- August 12, 2020
Those of us who grew up in the outlying boroughs and townships of Lycoming County in the 1960s and 70s remember traveling to Williamsport for shopping and entertainment and passing miles and miles of farmland along the route. But as the world changed, so did Lycoming County. Children of farmers decided they wanted to go
Those of us who grew up in the outlying boroughs and townships of Lycoming County in the 1960s and 70s remember traveling to Williamsport for shopping and entertainment and passing miles and miles of farmland along the route. But as the world changed, so did Lycoming County. Children of farmers decided they wanted to go into other lines of work, and the family farm slowly declined. When the farmers were offered handsome prices by developers for their land, it was too much to resist. Townships that were in need of tax revenue followed suit by making the necessary rezoning, and slowly but surely, the landscape changed from a reflection of nature to monuments of enterprise.
This same scenario happened all over America, and especially in Pennsylvania, which had great numbers of local farms. So it was, in 1988, the Farmland Preservation Program was established to curb the conversion of prime farmland to non-agricultural uses and the loss of productive farm soils. Our state lawmakers are often maligned for sloppy legislating, but they showed amazing insight 30 years ago. To fund the program they set up, they used cigarette tax revenue as the most significant source of dedicated funding for farmland preservation in Pennsylvania. Thanks to this vice that so many enjoy, approximately $20.5 million is available for the ag preservation program annually. It is this access to a steady source of matching funding that is a key reason Pennsylvania’s farmland preservation program has been so successful.
In fact, Pennsylvania is the national leader in farmland preservation. In addition to saving the land necessary for food production, it has encouraged soil and water conservation and maintained the rural heritage of communities. Since 1989, the program has purchased easements on more than 5,000 farms, permanently preserving more than 530,000 acres, in some 57 counties in the Commonwealth.
Lycoming County participates in this program through the Conservation District office directed by Mark Davidson. Mr. Davidson made a presentation at the County Commissioners Meeting on January 11th to seek approval of the 2018 Certification of Funds for the Agricultural Preservation Program. It is the purpose of this program to protect viable agricultural land by acquiring conservation easements in perpetuity to prevent the development of the land for any purpose other than agricultural production. The 2018 funding would provide $332,000 for easement purchases of land in the county, much of the funding coming from the Commonwealth.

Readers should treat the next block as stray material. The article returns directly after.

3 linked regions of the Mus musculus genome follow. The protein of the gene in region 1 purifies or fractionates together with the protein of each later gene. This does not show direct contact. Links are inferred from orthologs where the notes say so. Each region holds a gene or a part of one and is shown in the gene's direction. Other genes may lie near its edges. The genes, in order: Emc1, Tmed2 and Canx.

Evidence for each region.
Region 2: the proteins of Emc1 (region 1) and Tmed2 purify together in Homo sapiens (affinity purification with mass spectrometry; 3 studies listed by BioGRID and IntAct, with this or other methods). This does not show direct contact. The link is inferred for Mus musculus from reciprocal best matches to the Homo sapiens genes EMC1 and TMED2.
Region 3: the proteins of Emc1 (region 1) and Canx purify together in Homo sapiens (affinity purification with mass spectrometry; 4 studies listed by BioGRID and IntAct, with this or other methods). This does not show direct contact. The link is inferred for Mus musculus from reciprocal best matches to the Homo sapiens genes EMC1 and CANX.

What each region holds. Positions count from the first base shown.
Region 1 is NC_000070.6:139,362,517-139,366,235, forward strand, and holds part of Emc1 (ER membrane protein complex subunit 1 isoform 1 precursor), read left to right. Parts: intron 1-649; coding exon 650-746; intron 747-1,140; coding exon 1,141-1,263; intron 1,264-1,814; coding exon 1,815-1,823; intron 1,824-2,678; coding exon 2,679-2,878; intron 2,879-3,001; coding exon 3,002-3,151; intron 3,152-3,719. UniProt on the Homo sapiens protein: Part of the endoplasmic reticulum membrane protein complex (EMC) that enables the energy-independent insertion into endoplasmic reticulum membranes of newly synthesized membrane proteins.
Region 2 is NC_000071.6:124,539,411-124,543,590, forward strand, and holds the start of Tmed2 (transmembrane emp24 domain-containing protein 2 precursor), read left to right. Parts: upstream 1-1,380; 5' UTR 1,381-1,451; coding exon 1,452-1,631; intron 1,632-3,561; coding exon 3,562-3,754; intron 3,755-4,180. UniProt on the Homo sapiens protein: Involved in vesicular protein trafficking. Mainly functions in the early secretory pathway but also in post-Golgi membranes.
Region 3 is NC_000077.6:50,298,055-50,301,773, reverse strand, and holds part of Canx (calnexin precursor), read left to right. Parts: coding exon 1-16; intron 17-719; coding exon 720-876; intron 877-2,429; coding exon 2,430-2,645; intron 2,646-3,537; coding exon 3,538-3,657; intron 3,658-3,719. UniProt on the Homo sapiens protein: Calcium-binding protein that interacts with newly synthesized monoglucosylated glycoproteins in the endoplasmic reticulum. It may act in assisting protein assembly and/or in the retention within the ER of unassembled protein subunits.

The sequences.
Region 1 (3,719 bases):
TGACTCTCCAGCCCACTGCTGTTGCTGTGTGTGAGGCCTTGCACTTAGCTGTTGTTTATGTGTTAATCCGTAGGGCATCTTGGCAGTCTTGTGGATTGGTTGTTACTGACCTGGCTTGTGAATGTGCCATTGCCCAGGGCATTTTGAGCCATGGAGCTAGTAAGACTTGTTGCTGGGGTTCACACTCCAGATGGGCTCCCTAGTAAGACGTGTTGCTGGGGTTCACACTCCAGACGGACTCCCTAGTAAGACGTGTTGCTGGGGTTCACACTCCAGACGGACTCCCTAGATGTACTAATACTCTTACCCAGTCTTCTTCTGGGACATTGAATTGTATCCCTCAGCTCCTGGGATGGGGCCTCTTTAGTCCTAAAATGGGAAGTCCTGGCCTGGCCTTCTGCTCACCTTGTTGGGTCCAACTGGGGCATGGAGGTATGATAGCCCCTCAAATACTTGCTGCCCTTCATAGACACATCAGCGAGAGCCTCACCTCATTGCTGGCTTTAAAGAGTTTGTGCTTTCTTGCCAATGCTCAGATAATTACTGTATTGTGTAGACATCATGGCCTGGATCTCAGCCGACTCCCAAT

Mr. Davidson gave a good summary and history of the program to the commissioners at their work session meeting on January 9th. Lycoming County has participated almost as soon as the Commonwealth initiated it by appointing a seven-member Board in October of 1990 to develop a farmland preservation plan. After almost a year of work, this plan was submitted to the State Agricultural Land Preservation Board for approval, which was done in 1992. Since that time, the Conservation District has served as the conduit by processing the applications, and the subsequent approval then comes from the county’s State Agricultural Land Preservation Board. Currently, there are 74 easements preserving over 9,000 acres of County farmland for future generations.
Everyone benefits greatly from this program. First, the pressure upon the family farm has been significantly weakened. Like all other industries, technological advancements have made operations more efficient. But these advances cost money, and the local farmer simply could not compete against the major agricultural combines with the latest and greatest equipment. When it cost a local farmer more money to produce a gallon of milk or a carton of eggs than they could sell it for, there is no hope to keep the farm going. But through this program, the farmer receives a financial incentive and security for the land use. The public benefits from the “Farmer’s Markets” that populate our region that provides fresh fruits and vegetables as well as providing environmental benefits associated with cleaner water and air.
There are obviously restrictions and requirements that must be met, but anyone who has a farm that is in active agricultural use and concerned about staying afloat should check this option out. Those desiring additional information or an application should contact the Lycoming County Conservation District at (570) 433-3003. The office is located at 542 County Farm Road, Suite 202, Montoursville, PA 17754.